How the Law and Hotel Marketing Fit Together

I have worked for one hotel or another (or several at a time) since I graduated from the University of Central Florida in 1997, always in a sales or marketing capacity. For a while, my friends and family weren’t really sure what I actually did from day to day. My grandmother used to think I made reservations for guests. For about eight years, I was responsible for soliciting and contracting group business; usually that meant arranging for some sort of conference, tradeshow, or seminar to be held at my property. It sounds pretty simple, but at times these contracts could represent millions of dollars for my hotel employers, and it was in their best interest to make sure that the self-assured, overconfident, young person I was understood exactly what I was negotiating.

Since I began my career almost 18 years ago, the process of contracting in the field of hotel sales has become increasingly more sophisticated and contentious. In 1997, we weren’t much past the days when contracts between a meeting planner and a sales manager were written on a napkin in the hotel bar after many a libation had been consumed. In fact, a typical contract was only about four to five pages in length, and consisted of a few basic clauses outlining the responsibilities of both parties.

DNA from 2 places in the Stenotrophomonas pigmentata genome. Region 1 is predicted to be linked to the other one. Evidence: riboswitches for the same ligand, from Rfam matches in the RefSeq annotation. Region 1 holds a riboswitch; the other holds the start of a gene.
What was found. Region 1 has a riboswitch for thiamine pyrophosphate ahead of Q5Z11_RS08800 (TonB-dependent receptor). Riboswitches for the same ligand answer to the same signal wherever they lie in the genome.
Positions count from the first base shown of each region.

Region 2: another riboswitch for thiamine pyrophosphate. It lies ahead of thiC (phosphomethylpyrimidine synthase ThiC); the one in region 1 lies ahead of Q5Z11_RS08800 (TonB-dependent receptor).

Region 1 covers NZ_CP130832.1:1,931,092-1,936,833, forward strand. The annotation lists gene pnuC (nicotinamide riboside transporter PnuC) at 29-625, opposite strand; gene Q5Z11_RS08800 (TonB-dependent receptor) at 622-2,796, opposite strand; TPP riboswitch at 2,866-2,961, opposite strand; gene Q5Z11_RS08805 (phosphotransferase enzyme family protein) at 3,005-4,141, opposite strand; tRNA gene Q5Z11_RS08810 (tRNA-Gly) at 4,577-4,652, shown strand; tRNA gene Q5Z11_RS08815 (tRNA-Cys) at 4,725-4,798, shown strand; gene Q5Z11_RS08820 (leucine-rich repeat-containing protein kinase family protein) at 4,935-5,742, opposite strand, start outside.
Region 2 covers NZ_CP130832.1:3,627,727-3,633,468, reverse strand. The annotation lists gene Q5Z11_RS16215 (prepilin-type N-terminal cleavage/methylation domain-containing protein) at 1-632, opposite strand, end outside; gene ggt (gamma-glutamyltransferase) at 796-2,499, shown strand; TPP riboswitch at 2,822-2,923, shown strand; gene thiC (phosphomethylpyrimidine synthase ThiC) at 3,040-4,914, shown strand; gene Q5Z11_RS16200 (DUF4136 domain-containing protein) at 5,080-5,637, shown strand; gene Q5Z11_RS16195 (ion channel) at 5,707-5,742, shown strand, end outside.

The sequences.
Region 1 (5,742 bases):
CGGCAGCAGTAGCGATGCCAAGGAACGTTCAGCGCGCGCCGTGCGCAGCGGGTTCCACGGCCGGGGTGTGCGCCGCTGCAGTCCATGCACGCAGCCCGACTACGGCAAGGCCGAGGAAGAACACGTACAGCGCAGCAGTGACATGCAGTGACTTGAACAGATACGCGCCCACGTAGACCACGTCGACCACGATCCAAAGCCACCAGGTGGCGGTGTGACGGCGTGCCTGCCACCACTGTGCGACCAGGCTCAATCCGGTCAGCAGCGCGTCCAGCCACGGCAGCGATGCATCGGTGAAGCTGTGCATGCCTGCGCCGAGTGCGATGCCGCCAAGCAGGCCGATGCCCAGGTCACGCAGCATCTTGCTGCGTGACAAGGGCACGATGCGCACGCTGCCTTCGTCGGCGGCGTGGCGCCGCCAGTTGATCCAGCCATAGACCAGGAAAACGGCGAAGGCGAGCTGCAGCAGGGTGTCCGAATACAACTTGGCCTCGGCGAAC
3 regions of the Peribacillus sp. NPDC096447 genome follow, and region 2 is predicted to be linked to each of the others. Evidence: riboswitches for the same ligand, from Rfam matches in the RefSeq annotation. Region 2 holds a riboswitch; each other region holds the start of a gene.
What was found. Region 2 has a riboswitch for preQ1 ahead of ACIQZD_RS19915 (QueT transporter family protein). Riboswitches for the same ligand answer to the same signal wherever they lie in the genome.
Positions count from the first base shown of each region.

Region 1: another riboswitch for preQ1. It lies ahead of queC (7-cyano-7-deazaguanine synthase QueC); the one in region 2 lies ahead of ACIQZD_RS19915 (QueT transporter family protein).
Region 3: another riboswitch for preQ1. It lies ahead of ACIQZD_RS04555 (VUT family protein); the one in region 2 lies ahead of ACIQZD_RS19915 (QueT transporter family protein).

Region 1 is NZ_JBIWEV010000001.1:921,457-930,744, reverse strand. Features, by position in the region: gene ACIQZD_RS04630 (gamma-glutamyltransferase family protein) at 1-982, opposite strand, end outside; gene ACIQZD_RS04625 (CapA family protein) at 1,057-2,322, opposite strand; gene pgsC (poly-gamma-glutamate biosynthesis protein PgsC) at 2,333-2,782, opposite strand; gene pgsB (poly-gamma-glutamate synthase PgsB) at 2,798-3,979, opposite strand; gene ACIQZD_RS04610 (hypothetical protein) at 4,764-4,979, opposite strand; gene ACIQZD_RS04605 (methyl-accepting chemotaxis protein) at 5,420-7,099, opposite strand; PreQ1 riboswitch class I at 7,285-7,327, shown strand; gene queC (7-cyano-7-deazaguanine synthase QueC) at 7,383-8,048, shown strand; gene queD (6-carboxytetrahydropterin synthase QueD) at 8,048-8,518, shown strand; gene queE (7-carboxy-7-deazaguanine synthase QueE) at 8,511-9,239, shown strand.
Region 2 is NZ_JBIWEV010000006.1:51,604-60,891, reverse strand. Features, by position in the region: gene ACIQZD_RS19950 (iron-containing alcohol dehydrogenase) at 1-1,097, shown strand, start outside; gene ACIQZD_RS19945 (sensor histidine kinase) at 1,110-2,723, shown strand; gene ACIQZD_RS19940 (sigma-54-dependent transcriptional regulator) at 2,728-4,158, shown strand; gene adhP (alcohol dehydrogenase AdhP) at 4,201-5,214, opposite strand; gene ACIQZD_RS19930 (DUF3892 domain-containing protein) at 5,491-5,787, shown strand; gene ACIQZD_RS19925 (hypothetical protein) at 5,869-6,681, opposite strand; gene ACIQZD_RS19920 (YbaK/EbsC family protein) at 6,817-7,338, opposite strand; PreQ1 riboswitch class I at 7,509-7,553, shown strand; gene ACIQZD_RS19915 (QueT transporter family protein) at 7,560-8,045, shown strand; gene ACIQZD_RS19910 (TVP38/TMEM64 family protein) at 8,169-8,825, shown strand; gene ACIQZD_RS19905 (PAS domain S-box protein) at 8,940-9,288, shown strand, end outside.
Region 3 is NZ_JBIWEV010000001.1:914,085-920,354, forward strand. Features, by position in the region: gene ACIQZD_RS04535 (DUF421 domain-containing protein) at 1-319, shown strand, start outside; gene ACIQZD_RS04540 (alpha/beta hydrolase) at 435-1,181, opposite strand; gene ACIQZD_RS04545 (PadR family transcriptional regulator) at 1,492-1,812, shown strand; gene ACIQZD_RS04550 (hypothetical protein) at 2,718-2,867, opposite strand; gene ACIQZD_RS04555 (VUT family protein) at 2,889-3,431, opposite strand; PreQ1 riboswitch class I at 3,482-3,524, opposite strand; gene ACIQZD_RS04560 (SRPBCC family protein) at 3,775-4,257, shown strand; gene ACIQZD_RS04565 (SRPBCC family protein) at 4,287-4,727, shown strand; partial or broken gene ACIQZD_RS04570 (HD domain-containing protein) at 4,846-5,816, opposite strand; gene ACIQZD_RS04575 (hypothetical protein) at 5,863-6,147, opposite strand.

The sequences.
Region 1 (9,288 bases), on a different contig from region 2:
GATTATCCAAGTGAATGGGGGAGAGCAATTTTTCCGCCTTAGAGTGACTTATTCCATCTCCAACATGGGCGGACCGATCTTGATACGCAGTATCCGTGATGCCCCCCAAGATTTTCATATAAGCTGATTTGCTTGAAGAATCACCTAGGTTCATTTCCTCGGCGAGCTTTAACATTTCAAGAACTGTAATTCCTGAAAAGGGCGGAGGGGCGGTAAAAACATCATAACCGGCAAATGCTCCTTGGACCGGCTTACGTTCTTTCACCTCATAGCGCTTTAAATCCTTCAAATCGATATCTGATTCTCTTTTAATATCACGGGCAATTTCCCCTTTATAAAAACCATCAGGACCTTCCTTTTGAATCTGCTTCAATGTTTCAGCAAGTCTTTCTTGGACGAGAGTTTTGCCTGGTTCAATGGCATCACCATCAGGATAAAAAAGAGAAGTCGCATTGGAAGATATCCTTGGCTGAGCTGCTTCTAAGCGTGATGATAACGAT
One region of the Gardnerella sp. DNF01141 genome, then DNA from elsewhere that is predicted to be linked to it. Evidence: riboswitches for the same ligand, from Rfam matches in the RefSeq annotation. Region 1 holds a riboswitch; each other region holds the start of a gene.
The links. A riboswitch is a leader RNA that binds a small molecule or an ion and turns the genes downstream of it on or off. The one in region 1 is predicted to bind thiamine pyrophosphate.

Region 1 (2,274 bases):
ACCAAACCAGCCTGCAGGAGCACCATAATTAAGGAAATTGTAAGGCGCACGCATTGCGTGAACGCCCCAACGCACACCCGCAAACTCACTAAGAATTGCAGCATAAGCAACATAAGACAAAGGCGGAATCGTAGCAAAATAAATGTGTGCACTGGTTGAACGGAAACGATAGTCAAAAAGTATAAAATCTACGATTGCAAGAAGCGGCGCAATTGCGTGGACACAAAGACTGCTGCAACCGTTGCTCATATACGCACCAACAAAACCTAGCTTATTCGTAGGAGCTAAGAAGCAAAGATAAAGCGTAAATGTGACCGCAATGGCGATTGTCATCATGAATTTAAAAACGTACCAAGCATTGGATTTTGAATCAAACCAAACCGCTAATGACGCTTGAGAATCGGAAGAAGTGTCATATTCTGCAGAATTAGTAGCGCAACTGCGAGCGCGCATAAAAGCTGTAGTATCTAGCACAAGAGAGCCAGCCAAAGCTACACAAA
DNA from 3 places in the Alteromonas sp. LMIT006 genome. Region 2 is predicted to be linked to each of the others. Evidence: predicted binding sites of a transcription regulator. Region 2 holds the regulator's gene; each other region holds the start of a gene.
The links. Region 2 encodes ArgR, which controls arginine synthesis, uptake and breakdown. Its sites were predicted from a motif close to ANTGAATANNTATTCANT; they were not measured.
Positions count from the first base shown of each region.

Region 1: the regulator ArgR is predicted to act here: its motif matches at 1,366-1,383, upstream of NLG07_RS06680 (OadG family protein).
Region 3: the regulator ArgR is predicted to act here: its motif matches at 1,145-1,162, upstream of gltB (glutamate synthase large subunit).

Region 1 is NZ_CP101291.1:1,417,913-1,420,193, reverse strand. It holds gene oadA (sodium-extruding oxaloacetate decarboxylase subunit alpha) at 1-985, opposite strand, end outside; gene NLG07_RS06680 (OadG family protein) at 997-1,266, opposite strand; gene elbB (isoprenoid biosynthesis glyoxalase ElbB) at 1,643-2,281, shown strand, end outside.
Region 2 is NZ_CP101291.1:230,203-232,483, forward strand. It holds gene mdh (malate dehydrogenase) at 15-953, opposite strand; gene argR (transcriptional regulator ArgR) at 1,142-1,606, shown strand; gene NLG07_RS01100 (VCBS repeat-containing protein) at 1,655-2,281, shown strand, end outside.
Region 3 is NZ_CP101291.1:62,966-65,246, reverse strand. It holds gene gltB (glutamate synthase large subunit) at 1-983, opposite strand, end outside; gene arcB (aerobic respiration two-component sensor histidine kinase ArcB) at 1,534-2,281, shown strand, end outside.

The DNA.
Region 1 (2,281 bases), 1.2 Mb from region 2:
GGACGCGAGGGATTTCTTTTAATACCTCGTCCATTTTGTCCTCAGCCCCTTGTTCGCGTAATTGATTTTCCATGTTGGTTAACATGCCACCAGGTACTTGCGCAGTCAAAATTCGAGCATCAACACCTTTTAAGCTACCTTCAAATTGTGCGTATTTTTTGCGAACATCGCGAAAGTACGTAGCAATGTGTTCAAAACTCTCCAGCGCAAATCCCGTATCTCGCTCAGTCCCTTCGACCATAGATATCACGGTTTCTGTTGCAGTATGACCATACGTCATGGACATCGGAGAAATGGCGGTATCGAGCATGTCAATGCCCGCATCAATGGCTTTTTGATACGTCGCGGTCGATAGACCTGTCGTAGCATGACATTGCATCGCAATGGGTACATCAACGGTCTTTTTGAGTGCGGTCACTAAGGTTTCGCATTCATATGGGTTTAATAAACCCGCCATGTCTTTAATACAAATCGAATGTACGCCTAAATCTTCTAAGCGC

Over the years, corporate America began to hold more meetings and conventions, new hotels popped up, and existing hotels added convention centers and meeting space at a rapid pace. Competition to book these conferences grew more heated, and meeting planners found themselves in a position of advantage to not only ask for and receive their “needs,” but negotiate many of the items on their “want” list as well.  The usual give-and-take became very one-sided, and contracts grew in length as clauses were added that reduced liability on the part of meeting planners. As sales managers were sent to contracts classes and seminars, meeting planners took legal courses at industry conventions by attorneys who gave them just enough legal knowledge to slow down the negotiation process, but not enough to truly understand the important issues they were confronting.

In the early 2000s, the convention business was booming, but the boom would not last forever. Dips in the economy are almost always mirrored by dips in the travel and hotel industry. The economy’s ups and downs simply mean that the bargaining power pendulum swings from one side to the other. In recessions, companies are sometimes forced to cancel meetings; even if they continue to hold events, attendance may fall significantly short of expectations. In 2004, we experienced such a recession during the Iraq war. Without contractual protections, hotels were left holding the bag and losses to our industry were tremendous.

The meetings industry has always survived, but as we fast forward to today, hotels find themselves in a better bargaining position. The economy had enough stability to level the playing field for a while, directly affecting my business. While contracts remain complex, we are able to agree to stricter clauses governing attrition, cancellation and performance.